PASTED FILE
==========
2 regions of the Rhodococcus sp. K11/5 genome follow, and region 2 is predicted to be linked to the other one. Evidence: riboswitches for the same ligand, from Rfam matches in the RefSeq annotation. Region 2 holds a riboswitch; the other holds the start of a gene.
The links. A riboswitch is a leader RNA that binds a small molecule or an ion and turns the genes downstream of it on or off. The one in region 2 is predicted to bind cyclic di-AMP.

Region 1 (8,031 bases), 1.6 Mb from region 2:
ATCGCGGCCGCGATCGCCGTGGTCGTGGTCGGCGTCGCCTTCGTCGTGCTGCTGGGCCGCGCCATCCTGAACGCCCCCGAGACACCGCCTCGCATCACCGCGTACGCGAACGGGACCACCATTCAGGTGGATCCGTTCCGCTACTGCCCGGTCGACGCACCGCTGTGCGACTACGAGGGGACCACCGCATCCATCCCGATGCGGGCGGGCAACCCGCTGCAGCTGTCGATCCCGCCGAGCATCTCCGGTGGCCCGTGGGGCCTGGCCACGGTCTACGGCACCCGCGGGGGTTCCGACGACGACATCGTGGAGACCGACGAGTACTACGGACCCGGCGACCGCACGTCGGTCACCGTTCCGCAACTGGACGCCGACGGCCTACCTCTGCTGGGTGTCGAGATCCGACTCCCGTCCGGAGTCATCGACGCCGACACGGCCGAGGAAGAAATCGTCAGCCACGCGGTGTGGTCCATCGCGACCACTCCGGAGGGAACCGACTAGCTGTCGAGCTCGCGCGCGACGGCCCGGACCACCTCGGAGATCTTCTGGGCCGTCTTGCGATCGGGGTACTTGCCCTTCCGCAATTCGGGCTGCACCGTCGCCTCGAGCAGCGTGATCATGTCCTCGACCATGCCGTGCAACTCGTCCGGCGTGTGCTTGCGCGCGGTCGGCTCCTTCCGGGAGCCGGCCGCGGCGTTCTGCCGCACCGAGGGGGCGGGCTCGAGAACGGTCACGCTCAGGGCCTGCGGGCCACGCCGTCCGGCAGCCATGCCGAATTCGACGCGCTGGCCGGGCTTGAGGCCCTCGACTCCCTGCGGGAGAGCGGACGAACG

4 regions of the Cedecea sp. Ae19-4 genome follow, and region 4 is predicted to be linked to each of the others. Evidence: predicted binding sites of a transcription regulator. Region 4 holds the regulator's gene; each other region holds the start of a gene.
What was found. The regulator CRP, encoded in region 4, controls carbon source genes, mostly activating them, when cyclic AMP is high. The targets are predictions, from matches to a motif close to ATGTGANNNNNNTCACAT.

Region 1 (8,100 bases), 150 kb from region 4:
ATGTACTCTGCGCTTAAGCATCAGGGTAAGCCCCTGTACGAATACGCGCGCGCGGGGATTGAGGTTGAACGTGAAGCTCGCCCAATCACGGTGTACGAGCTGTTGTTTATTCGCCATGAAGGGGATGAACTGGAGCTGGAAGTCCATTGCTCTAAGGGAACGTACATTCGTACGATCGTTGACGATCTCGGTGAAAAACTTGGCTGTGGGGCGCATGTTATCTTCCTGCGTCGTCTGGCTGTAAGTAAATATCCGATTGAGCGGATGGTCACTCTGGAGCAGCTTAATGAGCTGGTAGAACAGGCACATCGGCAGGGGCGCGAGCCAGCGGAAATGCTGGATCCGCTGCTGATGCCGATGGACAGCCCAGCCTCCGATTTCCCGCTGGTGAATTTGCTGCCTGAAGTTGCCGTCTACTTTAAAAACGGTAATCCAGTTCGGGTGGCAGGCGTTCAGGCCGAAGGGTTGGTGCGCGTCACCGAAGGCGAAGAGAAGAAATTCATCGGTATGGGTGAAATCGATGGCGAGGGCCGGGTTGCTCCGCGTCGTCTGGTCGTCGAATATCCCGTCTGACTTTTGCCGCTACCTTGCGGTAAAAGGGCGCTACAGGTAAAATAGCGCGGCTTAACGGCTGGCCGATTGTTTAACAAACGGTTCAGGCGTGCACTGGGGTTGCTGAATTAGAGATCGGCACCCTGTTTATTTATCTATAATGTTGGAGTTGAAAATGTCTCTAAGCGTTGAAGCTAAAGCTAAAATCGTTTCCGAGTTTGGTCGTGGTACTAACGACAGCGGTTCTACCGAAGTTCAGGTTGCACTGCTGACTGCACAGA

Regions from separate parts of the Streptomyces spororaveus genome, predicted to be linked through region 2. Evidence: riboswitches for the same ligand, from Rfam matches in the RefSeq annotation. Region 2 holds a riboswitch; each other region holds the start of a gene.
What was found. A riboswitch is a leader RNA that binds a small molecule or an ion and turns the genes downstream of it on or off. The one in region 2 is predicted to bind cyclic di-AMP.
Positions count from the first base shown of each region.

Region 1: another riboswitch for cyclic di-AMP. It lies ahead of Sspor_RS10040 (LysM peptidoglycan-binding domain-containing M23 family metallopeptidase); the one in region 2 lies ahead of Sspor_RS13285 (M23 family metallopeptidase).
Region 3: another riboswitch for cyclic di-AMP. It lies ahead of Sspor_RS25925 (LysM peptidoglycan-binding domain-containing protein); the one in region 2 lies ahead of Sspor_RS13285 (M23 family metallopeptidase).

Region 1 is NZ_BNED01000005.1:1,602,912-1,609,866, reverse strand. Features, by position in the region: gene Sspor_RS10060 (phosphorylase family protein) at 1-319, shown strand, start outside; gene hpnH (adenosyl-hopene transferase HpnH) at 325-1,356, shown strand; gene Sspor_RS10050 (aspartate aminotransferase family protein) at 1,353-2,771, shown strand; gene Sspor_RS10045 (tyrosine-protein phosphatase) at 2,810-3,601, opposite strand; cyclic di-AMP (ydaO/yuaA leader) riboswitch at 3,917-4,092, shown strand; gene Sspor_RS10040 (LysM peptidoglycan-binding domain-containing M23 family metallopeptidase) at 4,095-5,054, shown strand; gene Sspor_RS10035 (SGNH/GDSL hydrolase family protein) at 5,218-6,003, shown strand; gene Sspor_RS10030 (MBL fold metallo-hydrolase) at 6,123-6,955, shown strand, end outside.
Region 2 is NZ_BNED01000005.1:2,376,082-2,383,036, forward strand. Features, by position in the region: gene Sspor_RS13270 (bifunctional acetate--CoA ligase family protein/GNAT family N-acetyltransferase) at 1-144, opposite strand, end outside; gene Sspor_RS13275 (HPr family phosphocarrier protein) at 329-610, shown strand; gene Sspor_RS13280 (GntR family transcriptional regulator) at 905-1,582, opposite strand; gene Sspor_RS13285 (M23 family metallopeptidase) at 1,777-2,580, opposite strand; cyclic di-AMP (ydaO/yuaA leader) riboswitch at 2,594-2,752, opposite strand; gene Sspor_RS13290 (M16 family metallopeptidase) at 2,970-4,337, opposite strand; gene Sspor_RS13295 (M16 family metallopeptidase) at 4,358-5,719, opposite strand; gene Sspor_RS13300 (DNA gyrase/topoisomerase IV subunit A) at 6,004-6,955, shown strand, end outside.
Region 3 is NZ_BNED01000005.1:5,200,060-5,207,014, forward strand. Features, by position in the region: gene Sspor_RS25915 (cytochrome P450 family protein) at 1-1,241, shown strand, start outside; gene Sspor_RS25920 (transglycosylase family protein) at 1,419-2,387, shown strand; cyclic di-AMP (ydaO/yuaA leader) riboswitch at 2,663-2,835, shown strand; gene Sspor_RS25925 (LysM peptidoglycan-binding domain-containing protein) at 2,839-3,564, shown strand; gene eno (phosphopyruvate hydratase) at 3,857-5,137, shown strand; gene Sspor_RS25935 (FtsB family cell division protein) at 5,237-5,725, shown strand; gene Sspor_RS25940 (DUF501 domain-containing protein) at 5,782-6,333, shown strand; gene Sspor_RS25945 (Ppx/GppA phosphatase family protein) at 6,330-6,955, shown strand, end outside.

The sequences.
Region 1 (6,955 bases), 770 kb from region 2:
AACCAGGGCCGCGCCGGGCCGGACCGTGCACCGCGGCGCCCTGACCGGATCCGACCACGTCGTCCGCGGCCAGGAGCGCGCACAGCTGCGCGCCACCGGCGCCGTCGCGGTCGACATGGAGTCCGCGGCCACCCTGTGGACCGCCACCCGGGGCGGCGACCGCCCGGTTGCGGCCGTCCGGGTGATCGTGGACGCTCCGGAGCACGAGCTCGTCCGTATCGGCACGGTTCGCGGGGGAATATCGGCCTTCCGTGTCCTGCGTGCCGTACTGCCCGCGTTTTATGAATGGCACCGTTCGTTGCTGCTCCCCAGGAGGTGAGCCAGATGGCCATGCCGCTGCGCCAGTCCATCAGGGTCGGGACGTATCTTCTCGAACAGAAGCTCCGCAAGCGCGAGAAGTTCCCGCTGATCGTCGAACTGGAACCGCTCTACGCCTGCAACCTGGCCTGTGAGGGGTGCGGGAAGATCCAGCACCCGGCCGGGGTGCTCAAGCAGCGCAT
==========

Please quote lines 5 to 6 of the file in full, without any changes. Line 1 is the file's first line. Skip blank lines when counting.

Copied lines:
4 regions of the Cedecea sp. Ae19-4 genome follow, and region 4 is predicted to be linked to each of the others. Evidence: predicted binding sites of a transcription regulator. Region 4 holds the regulator's gene; each other region holds the start of a gene.
What was found. The regulator CRP, encoded in region 4, controls carbon source genes, mostly activating them, when cyclic AMP is high. The targets are predictions, from matches to a motif close to ATGTGANNNNNNTCACAT.